I never would’ve imagined returning home after living abroad as so refreshing and well, fun. What happened to the person, aka me, who was running away from a supposedly unhappy existence? What changed? Is it the place or me who sees things differently? It’s been a process of adjustment, understanding reverse culture shock, and remembering that repatriation isn’t easy. Each day is an adjustment, but we’re happier each day. This story outlines how we returned and how we’re handling home after years of living abroad.
- Returning Home After Living Abroad
- Our Return Home Begins
- Back Home
- Finding “Home”
- Can We Do This?
Returning Home After Living Abroad
This article was originally created on December 4, 2015. It has been maintained and updated (as of June 28, 2018) to reflect current viewpoints and travel trends.
I’m Okay with Being Home
First, I’d like to be upfront with you. I still struggle every day but couldn’t be happier right…now. That’s a part of life and something Christina and I knew when leaving our cushy life in South Korea. After a few years of living in the US again and thinking about our time back at home, I never thought the following words would reach my fingers to be placed onto a piece of paper and eventually out into the world. I’m okay with returning home after living abroad. It took some processing and work to reach this point, but I have absolute confidence in the previous sentence. Getting there started with the last moments of our trip between South Korea and home (aka the United States), though that feeling of “home” is relative.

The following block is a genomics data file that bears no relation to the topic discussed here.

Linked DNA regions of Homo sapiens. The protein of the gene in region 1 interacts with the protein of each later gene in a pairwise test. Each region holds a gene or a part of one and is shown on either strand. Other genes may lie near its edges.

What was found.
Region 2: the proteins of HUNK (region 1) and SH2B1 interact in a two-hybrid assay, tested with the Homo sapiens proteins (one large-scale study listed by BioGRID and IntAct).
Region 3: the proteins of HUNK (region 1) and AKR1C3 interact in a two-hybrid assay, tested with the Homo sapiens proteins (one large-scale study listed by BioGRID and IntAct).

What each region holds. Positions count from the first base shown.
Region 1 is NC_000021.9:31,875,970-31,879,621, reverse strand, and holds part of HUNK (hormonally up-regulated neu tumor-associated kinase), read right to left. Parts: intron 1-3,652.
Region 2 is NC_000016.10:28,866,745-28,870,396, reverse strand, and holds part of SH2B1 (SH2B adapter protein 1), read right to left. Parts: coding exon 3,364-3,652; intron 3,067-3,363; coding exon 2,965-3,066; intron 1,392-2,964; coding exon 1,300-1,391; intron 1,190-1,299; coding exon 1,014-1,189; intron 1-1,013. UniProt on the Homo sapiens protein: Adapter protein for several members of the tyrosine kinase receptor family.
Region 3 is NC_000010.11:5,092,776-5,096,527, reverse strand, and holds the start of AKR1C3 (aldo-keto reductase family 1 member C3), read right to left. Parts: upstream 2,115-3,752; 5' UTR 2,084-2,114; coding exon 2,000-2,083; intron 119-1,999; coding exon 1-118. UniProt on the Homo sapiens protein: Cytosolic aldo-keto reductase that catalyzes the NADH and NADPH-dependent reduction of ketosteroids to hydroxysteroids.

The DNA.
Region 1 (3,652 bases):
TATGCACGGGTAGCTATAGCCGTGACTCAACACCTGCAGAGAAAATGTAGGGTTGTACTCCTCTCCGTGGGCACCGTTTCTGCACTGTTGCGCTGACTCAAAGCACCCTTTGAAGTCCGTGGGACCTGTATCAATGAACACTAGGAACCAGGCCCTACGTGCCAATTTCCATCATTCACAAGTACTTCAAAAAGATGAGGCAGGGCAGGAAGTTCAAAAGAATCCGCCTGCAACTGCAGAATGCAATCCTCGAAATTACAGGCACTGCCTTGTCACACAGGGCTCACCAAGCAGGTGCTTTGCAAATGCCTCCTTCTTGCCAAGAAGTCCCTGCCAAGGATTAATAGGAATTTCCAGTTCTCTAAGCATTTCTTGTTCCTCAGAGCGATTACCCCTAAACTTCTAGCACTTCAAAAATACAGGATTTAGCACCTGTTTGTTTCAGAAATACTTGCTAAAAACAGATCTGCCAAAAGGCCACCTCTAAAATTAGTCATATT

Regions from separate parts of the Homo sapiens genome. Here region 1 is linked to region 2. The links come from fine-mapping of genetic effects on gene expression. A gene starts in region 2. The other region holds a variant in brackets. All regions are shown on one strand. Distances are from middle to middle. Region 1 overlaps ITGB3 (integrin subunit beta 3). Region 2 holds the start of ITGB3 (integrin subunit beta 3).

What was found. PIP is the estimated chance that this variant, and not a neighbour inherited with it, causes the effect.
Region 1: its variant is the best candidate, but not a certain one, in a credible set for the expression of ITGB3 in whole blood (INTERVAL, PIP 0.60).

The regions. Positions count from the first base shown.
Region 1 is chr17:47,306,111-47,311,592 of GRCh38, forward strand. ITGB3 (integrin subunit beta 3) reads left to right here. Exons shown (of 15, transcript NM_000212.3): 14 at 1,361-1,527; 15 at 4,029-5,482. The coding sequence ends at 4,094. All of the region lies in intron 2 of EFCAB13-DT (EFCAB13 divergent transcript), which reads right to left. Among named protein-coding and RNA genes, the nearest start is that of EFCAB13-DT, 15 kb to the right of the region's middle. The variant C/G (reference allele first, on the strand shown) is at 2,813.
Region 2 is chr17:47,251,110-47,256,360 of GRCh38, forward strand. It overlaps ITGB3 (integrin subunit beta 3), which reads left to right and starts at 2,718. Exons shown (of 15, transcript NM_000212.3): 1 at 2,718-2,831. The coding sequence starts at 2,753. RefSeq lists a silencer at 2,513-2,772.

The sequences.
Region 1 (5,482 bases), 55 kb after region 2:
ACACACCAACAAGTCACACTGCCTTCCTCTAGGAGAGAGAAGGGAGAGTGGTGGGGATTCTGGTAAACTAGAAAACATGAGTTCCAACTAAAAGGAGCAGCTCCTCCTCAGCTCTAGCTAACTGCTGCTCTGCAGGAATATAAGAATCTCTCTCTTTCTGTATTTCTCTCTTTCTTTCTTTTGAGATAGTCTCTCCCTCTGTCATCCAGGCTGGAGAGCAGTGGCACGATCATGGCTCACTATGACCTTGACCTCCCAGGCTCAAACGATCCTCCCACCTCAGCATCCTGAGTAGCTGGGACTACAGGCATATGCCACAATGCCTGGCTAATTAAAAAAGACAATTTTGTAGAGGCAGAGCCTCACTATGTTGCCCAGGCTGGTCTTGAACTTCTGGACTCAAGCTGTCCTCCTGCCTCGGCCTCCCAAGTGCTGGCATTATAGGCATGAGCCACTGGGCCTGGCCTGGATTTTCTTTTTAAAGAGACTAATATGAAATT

Our Return Home Begins
Old Quarter Final Days
The final days and nights in Hanoi were bittersweet and pressure-filled. We fell in love with the crowded sidewalks and busy streets that surround this senseless paradise. After two months of traveling through Southeast Asia, we were exhausted and tried to keep up the pace since somewhere around Chiang Mai. Maybe we needed to toughen up, but life is calling back home. It was time. In Vietnam, we powered through those final moments and gulped down as many bowls of pho and bun cha as possible. Overall, Hanoi was an exercise in over-stimulation and perfectly enjoyable between lounging sessions by the hotel pool. May De Ville was a nice place in the Old Quarter that we booked mainly to relax around that pool.
Learn more about our travels through Southeast Asia!
On the morning of our flight back home, we waited for our car in the lobby. However, the feeling still hadn’t come. For the moment, Christina and I were still expats and in “travel” mode, even as the car arrived at the airport after a quiet drive from the city. The exciting journey was still moving forward and the flight home just a part of it. I got a final glimpse at the Vietnamese flag and walked into the airport with passport in hand. Our nerves skyrocketed when the clerk explained that there was some sort of mistake. Our flight, that was booked months in advance, left the day before, according to her. The kind, and very patient airline representative eventually realized we were here at the correct date and time, and my stress levels dropped back to normal.
Hanoi was a nice airport, but we liked these Southeast Asia favorites a little bit more!
Our extra bag went on the conveyor towards the baggage car while we walked toward security and farewell point. A group of school-age girls were there and going through some emotional goodbyes with family. I wondered how long they’d be away and where they were headed. Hopefully, friends and someone to take care of them would always be there during the journey. My concern for these kids overshadowed our own life abroad that was shaky at first but turned out okay. Maybe they need to hit bottom like we did in order to grow and remain strong. The quick trip through immigration takes us to the terminal where I’ll never understand people’s fascinations with duty-free goods.
Check out these eight lessons we’ve learned from life abroad!
Japan for One Last Meal